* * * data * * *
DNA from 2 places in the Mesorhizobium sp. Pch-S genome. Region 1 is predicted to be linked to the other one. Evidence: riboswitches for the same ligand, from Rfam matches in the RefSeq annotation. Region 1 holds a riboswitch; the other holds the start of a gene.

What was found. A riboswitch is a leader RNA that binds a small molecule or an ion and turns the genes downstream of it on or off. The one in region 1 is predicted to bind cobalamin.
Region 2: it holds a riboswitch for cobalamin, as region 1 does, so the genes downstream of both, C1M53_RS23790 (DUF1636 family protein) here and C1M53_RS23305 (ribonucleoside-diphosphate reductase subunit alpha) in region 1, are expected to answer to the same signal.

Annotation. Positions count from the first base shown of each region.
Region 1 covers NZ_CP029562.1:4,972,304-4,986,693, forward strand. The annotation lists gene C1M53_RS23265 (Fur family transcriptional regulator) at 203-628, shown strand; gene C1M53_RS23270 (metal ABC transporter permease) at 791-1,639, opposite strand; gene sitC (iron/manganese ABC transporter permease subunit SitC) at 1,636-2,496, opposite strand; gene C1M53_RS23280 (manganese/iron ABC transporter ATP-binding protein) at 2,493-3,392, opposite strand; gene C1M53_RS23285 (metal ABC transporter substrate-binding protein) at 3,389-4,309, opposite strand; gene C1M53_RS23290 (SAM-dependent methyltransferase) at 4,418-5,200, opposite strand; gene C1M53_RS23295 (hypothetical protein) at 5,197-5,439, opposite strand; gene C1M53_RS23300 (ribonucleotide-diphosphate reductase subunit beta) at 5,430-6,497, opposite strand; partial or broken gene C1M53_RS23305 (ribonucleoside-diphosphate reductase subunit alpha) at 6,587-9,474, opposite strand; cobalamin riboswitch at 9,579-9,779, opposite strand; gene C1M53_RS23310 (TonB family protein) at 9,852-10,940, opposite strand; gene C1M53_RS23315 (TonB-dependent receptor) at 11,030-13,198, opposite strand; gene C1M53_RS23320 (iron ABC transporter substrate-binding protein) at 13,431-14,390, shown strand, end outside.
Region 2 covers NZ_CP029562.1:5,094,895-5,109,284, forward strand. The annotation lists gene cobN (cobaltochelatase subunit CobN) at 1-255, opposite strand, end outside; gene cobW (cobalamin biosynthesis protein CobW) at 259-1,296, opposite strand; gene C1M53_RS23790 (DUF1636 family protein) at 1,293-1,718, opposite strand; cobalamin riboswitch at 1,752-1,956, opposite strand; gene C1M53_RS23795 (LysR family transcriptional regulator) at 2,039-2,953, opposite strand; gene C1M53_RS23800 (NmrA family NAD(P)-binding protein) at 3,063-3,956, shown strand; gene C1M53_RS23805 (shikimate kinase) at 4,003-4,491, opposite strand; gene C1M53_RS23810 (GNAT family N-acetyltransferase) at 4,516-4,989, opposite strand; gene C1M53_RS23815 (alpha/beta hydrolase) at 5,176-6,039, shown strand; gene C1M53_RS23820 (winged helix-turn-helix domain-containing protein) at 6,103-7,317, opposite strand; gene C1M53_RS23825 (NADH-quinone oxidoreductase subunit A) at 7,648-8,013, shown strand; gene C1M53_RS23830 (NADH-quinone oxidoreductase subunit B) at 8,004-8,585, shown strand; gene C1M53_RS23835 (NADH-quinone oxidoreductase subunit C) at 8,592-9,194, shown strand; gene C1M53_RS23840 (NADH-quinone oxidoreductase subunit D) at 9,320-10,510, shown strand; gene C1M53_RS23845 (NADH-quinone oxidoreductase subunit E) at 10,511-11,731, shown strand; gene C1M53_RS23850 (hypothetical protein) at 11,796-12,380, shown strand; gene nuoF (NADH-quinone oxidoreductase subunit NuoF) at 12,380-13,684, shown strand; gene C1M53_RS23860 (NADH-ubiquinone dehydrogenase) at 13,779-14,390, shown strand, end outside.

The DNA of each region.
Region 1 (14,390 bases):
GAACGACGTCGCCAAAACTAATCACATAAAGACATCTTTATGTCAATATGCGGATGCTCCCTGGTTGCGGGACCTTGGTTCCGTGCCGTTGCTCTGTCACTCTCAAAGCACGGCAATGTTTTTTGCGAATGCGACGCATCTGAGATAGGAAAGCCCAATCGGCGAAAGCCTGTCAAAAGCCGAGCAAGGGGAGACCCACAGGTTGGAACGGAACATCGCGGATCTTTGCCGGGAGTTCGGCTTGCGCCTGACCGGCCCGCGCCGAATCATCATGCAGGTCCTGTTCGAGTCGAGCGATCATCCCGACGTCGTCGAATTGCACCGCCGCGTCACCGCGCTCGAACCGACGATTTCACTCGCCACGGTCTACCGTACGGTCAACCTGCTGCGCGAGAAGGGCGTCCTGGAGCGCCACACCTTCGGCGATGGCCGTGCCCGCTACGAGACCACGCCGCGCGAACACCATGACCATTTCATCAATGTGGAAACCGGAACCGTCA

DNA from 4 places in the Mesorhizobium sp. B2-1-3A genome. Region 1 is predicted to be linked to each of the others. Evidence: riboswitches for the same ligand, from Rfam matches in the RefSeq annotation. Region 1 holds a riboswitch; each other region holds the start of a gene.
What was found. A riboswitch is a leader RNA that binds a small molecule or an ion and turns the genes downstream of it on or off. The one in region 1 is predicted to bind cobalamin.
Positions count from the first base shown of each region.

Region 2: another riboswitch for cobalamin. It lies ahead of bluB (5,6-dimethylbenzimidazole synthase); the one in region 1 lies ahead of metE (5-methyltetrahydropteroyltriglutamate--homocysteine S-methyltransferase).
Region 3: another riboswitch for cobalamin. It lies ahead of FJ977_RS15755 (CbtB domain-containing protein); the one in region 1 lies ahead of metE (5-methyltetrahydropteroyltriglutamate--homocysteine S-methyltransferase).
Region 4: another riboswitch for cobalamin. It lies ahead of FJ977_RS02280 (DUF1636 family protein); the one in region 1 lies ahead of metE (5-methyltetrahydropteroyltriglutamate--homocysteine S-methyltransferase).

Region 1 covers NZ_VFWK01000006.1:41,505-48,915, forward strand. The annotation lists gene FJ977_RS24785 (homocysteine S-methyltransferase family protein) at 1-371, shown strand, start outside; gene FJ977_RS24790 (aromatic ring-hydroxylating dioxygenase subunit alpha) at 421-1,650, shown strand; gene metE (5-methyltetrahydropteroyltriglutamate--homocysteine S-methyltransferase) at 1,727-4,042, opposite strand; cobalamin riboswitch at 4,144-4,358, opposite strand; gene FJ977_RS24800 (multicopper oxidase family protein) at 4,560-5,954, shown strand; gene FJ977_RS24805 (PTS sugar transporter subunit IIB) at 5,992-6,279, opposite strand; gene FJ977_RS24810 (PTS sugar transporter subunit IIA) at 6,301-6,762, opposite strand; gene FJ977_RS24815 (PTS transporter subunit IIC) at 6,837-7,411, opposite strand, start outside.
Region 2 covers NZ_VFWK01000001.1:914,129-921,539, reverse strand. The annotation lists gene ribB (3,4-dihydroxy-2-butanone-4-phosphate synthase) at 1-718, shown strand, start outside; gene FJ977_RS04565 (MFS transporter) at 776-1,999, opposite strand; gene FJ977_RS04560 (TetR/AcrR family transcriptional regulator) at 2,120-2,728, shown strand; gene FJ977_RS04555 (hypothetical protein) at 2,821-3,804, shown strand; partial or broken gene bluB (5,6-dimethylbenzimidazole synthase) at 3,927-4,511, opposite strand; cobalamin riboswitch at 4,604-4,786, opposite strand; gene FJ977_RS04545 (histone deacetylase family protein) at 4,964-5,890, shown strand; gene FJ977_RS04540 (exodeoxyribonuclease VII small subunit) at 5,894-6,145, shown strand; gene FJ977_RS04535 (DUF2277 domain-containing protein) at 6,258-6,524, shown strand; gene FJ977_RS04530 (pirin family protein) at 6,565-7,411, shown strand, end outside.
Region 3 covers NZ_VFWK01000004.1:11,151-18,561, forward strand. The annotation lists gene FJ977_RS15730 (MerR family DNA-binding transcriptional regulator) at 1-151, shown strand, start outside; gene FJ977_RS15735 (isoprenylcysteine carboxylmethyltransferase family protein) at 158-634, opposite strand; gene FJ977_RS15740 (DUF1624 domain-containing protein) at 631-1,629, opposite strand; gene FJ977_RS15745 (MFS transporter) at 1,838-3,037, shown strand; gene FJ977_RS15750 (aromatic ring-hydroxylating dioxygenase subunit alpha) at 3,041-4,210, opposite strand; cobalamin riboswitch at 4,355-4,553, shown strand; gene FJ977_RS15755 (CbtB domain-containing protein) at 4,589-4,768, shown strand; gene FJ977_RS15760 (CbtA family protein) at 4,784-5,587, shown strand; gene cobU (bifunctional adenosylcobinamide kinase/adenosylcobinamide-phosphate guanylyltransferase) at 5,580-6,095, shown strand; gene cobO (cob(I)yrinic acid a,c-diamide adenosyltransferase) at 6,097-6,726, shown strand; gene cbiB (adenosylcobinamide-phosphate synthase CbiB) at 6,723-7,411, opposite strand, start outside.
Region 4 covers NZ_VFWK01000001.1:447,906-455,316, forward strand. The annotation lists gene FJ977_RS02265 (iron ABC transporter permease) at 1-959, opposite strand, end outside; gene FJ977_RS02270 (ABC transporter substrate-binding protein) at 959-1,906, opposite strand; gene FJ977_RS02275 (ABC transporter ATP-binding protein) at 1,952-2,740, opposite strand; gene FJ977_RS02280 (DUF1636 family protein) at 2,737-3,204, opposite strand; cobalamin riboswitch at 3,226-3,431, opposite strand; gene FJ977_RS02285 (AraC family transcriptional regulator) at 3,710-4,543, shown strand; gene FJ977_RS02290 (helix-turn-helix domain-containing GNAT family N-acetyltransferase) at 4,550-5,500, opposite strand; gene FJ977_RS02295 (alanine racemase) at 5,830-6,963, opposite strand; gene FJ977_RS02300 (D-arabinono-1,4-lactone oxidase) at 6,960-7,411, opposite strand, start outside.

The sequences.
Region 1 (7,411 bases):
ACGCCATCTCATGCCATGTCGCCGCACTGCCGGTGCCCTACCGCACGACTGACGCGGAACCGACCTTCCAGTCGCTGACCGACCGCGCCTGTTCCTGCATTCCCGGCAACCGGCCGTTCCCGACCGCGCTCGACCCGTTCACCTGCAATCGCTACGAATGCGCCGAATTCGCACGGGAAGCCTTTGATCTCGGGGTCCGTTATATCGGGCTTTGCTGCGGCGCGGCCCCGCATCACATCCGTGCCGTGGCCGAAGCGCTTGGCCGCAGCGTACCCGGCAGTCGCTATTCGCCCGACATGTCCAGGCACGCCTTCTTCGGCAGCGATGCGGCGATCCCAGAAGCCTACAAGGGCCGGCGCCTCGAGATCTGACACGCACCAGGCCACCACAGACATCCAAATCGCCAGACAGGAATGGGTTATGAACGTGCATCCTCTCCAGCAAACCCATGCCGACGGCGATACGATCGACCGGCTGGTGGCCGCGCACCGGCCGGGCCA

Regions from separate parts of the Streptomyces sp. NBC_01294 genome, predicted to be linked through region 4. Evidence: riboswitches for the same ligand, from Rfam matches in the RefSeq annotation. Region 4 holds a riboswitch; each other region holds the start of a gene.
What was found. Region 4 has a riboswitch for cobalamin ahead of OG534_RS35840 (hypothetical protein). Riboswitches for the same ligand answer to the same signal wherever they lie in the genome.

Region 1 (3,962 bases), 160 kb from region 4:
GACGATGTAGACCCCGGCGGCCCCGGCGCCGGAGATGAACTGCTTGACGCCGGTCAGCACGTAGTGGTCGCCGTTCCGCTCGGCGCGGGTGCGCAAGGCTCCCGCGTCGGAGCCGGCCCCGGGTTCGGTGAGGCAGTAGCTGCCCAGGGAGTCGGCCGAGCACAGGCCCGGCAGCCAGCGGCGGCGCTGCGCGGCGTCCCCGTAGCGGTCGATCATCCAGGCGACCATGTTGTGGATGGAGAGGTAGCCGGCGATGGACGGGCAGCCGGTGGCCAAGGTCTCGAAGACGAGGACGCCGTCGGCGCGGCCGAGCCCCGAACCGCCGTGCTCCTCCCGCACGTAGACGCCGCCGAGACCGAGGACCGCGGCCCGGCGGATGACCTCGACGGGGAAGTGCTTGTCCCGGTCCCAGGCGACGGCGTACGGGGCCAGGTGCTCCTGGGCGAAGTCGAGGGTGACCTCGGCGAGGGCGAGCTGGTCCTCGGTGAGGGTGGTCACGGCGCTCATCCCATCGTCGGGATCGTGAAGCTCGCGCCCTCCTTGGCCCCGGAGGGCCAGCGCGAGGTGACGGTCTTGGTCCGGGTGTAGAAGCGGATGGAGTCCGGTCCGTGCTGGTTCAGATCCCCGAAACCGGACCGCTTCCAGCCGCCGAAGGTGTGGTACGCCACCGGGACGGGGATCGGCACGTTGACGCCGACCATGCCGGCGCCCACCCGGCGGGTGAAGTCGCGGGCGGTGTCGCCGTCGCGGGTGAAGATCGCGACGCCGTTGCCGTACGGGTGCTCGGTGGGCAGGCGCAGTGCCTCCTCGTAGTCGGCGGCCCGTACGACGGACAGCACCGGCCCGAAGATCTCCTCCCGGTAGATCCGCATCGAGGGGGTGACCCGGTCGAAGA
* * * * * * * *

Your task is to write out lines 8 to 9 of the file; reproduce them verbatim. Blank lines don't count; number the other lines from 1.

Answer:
Region 1 (14,390 bases):
GAACGACGTCGCCAAAACTAATCACATAAAGACATCTTTATGTCAATATGCGGATGCTCCCTGGTTGCGGGACCTTGGTTCCGTGCCGTTGCTCTGTCACTCTCAAAGCACGGCAATGTTTTTTGCGAATGCGACGCATCTGAGATAGGAAAGCCCAATCGGCGAAAGCCTGTCAAAAGCCGAGCAAGGGGAGACCCACAGGTTGGAACGGAACATCGCGGATCTTTGCCGGGAGTTCGGCTTGCGCCTGACCGGCCCGCGCCGAATCATCATGCAGGTCCTGTTCGAGTCGAGCGATCATCCCGACGTCGTCGAATTGCACCGCCGCGTCACCGCGCTCGAACCGACGATTTCACTCGCCACGGTCTACCGTACGGTCAACCTGCTGCGCGAGAAGGGCGTCCTGGAGCGCCACACCTTCGGCGATGGCCGTGCCCGCTACGAGACCACGCCGCGCGAACACCATGACCATTTCATCAATGTGGAAACCGGAACCGTCA